Once it’s up, share your landing page frequently through your social media profiles to connect followers with your content, whether that’s an eBook, podcast, infographic, blog post, or anything else.
Make it easy for new clients to get in touch with you by including onboarding forms. These allow you to collect information about a potential client's needs and budget, which can be helpful when submitting your proposal for the project.
Using Paperform's project request form template is a quick and easy way to get a beautiful and unique landing page live quickly. And with our robust design options, you can add your branding and stylise every element of your form in minutes.
You can even capture contact information, collect payments, filter clients through a conditional logic powered quiz funnel, and showcase your work portfolio style.
When you choose Paperform, you get a truly versatile digital Swiss army knife. Use it to create stylish landing pages, or contact forms to embed on your personal website, payment pages, quick feedback surveys, and a whole lot more.
Paperform is the versatile tool you've been looking for.
Niching down means becoming a web design specialist within a certain industry. This puts you in a great position to command higher project rates.
Imagine a MedTech startup business owner has to choose from hundreds of different freelance designers to craft their website. They’d be more likely to choose one with a packed portfolio of relevant MedTech design work over the more generic designer.
Working within a hyper-specific niche can also help you target your branding efforts. For example, instead of a generic 'Freelance designer' Instagram profile, you could set up a more targeted profile as a 'Freelance designer for MedTech Startups.'
This marketing strategy allows you to attract followers who are more likely to become customers. While it might seem like a good idea to cast a wide net, narrowing down is a better way to stand out amongst the crowd.
Another perk of focusing on a niche is that you'll become an expert within the industry. You'll pick up the slang, understand the landscape and identify the web design trends that perform best within your industry.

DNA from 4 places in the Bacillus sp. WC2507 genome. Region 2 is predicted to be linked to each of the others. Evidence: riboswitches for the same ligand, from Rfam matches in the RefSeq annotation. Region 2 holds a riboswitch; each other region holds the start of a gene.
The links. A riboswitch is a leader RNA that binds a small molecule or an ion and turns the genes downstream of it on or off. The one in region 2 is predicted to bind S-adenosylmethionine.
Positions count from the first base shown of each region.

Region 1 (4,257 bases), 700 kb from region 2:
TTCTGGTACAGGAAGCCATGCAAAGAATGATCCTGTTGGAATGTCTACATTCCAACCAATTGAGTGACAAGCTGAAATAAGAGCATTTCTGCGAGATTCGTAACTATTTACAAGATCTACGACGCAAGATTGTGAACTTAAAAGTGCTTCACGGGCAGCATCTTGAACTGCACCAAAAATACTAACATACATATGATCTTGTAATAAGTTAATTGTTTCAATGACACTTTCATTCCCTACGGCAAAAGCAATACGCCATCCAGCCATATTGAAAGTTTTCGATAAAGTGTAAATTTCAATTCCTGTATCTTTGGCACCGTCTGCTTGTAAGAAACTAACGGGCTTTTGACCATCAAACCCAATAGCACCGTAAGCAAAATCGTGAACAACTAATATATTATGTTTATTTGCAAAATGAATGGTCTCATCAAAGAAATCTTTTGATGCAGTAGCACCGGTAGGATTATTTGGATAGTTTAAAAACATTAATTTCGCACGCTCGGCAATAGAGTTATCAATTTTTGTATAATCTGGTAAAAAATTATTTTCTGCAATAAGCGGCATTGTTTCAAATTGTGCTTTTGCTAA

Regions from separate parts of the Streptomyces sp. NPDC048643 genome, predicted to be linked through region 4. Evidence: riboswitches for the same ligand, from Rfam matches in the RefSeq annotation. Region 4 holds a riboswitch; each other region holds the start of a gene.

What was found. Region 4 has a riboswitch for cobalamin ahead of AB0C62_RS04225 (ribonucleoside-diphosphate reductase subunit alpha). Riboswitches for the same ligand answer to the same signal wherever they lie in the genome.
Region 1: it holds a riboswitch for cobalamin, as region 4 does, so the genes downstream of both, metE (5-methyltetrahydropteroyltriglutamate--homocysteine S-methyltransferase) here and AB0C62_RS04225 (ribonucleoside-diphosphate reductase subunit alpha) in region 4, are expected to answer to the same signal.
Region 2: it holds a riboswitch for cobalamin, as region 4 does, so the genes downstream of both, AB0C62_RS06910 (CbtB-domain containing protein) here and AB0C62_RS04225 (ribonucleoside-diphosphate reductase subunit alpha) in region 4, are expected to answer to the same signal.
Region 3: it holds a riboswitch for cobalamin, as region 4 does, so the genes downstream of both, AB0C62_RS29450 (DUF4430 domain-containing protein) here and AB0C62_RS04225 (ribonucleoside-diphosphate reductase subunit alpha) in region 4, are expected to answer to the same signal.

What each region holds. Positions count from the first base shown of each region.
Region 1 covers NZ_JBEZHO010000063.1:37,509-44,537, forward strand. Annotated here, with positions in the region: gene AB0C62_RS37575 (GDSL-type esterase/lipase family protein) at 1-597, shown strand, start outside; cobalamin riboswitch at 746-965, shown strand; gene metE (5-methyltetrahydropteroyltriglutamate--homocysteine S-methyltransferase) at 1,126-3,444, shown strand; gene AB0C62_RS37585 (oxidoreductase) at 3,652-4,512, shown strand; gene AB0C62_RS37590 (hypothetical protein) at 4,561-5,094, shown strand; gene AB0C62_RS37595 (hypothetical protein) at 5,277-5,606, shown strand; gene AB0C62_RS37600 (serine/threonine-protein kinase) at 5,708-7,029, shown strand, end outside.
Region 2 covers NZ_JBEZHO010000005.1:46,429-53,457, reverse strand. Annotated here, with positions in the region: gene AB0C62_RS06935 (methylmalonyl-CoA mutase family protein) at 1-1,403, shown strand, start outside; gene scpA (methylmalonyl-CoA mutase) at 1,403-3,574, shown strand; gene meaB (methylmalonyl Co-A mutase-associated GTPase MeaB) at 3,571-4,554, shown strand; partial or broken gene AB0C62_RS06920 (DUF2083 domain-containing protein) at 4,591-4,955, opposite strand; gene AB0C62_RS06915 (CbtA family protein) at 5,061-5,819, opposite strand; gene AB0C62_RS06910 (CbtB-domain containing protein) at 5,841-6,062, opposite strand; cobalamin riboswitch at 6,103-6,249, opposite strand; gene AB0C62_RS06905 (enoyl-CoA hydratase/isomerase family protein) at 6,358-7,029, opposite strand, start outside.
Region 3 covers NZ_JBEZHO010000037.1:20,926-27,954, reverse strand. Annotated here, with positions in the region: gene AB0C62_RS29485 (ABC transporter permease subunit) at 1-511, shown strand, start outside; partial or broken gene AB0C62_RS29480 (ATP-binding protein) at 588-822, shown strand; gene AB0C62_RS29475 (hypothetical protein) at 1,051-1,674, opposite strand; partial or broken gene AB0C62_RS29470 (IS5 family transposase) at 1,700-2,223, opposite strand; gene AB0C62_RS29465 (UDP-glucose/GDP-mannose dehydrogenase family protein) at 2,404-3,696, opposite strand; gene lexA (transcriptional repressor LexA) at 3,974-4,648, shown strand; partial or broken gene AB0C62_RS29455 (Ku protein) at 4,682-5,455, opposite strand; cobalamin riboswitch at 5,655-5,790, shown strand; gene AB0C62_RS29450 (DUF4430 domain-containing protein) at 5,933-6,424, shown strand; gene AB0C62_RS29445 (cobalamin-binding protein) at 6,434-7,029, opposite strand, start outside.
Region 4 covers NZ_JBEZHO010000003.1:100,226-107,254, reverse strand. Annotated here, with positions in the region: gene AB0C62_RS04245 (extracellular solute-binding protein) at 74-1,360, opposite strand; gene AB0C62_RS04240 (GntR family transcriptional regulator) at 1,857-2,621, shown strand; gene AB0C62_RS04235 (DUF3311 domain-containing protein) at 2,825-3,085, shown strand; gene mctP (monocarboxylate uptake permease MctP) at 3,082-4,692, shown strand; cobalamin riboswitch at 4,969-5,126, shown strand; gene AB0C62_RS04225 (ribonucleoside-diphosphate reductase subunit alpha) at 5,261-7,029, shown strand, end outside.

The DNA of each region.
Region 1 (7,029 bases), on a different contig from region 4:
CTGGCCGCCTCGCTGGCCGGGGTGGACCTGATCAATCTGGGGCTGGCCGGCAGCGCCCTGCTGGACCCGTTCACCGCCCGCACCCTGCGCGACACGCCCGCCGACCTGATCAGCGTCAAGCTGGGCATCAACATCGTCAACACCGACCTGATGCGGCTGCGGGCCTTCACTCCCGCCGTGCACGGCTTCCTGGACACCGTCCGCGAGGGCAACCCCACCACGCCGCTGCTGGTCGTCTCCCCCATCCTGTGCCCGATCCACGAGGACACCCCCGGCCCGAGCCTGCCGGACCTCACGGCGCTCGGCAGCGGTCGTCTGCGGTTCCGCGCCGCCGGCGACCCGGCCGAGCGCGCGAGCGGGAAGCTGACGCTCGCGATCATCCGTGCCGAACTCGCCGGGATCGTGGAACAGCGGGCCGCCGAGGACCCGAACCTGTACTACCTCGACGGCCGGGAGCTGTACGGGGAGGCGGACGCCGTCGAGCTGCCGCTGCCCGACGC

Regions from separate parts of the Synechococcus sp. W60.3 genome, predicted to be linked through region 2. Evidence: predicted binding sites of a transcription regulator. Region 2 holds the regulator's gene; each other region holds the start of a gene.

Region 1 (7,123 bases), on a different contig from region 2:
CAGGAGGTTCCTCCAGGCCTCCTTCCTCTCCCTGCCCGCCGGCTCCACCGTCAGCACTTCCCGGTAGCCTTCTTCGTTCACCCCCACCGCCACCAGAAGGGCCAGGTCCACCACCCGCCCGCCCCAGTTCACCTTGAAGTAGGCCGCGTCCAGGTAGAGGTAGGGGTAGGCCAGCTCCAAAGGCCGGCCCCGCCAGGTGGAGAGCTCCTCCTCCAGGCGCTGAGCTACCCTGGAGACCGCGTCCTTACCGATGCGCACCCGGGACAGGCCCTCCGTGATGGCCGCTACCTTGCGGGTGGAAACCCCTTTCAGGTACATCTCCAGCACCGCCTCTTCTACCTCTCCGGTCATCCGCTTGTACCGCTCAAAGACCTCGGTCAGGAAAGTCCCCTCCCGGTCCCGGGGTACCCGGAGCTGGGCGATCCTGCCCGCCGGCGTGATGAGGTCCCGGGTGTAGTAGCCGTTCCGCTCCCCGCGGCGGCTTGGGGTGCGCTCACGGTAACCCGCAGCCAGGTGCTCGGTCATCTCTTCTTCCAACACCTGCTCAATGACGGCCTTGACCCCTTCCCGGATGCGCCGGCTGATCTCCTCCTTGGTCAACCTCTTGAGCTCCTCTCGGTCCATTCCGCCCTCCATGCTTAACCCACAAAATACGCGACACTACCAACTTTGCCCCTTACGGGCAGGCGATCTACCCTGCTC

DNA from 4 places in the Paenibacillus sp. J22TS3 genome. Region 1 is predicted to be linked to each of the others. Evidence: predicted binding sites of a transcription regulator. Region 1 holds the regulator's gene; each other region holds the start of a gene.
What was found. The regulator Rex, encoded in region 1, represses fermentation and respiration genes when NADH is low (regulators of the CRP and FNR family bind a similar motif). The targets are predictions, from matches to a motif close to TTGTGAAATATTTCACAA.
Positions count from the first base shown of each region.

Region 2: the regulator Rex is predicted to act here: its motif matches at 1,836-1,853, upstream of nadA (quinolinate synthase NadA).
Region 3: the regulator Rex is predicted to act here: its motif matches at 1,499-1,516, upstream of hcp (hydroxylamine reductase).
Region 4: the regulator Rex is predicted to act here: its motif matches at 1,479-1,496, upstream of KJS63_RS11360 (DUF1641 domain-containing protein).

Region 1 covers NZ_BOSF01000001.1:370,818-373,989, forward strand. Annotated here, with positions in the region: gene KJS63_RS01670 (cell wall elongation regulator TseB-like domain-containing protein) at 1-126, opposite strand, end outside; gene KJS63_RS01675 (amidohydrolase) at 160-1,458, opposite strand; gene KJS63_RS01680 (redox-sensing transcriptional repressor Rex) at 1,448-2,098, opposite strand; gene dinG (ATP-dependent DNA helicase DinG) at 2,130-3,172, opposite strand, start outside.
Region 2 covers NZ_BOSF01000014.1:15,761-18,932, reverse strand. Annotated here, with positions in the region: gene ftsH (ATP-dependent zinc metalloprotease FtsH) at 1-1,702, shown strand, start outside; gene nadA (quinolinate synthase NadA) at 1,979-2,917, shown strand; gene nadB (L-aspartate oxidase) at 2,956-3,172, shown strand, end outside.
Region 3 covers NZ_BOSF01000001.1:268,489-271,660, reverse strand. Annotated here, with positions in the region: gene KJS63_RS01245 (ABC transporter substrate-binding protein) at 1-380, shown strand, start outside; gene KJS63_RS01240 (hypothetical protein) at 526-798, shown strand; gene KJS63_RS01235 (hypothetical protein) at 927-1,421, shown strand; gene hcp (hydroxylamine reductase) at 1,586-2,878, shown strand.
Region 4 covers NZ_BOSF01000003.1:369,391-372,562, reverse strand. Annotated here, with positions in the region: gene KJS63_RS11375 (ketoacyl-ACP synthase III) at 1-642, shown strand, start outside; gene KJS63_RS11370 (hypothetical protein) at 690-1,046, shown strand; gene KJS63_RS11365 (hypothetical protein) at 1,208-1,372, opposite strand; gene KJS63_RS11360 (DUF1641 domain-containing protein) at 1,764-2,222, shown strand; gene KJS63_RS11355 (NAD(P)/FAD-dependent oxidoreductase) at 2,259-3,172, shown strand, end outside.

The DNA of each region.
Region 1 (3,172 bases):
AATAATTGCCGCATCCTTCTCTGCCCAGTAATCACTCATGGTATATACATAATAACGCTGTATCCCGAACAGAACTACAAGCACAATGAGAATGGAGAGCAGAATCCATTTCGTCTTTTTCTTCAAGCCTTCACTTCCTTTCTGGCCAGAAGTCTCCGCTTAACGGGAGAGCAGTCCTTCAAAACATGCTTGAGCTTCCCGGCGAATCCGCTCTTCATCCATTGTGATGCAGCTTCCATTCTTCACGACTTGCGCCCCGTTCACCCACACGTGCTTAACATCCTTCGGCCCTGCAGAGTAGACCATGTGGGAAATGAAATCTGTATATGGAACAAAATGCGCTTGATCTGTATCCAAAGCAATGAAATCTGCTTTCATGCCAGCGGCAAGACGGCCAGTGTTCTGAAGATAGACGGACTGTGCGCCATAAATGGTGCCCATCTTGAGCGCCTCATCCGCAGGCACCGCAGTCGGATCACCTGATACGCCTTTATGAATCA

While some freelance marketplaces like Fiverr and Upwork encourage you to drop your prices to remain competitive, other marketplaces value quality above all else. These are the ones you want.
When you find work there, you can still charge the rates you deserve and work with clients who value the quality of your work. Here are a few options to consider.
Seasoned web designers don't need to spend many of their hours seeking work, as the leads come directly to them. This is possible due to the breadth of quality work and happy clients they've built up over the years.
As a junior web designer, you may not be ready to capitalise on your past work just yet, but you can put systems in place now to set you up for the future.
Sending cold emails may feel like the last thing you want to do, but while daunting, it can still be successful when done right.
You don't have to target a thousand email addresses or scrape sites to find your ideal clients. There’s a fun and effective way to do outreach, and it all starts with smart audience targeting.
Research the websites of people within your network, including:
Here's where you provide them with value and showcase your skills. Don't criticise their websites outright, but point out any possible improvements with kindness and levity.
Let them know how you've improved conversion rates through design for similar businesses or create a prototype for their landing page that looks 50 times better than their current one.
A quick way to do this is by recording videos of your screen as you move through their website. Use tools like Loom or Vidyard to record your screen, your camera (or both) and your prospective clients won’t be able to resist watching a personal video made just for them. It’s true: 86% of marketers agree that using video has helped generate leads.
Once you've finalised your suggestions, reach out to your contacts through email with your video embedded and provide them with your treasure chest of knowledge.
The great thing about this kind of outreach is that it's not cold. These are people who are familiar with you and are much more likely to respond to your marketing efforts.
So, you've established an online presence, and the enquiries are trickling in. Now it’s time to give your prospective client a stellar first impression of what it might be like to work with you. A great onboarding system is the perfect start.
Establish yourself as a true professional by having a PDF rate card drafted up, and clear documentation outlining your processes, including what you need from your client to execute an out-of-this-world web design project.
Paperform has tons of templates you can use to make this easier. The ones below are just the tip of the iceberg. If you like them, just click “Use this template” to add them straight to your account and start customising them to the nines.
Whether you’re a freelancer, an independent design agency, or a creative collective, Paperform provides an array of templates to help you attract and onboard prospective web design clients for your small business.
Getting those initial clients will always be the hardest part. Trust that by using these tips to get the ball rolling, you’, and you'll be swimming in leads in no time.
Ready to get started with attracting web design clients? Use Paperform to build a beautiful landing page or form, and start automating your workflows today. Try our 14-day free trial—no credit card necessary.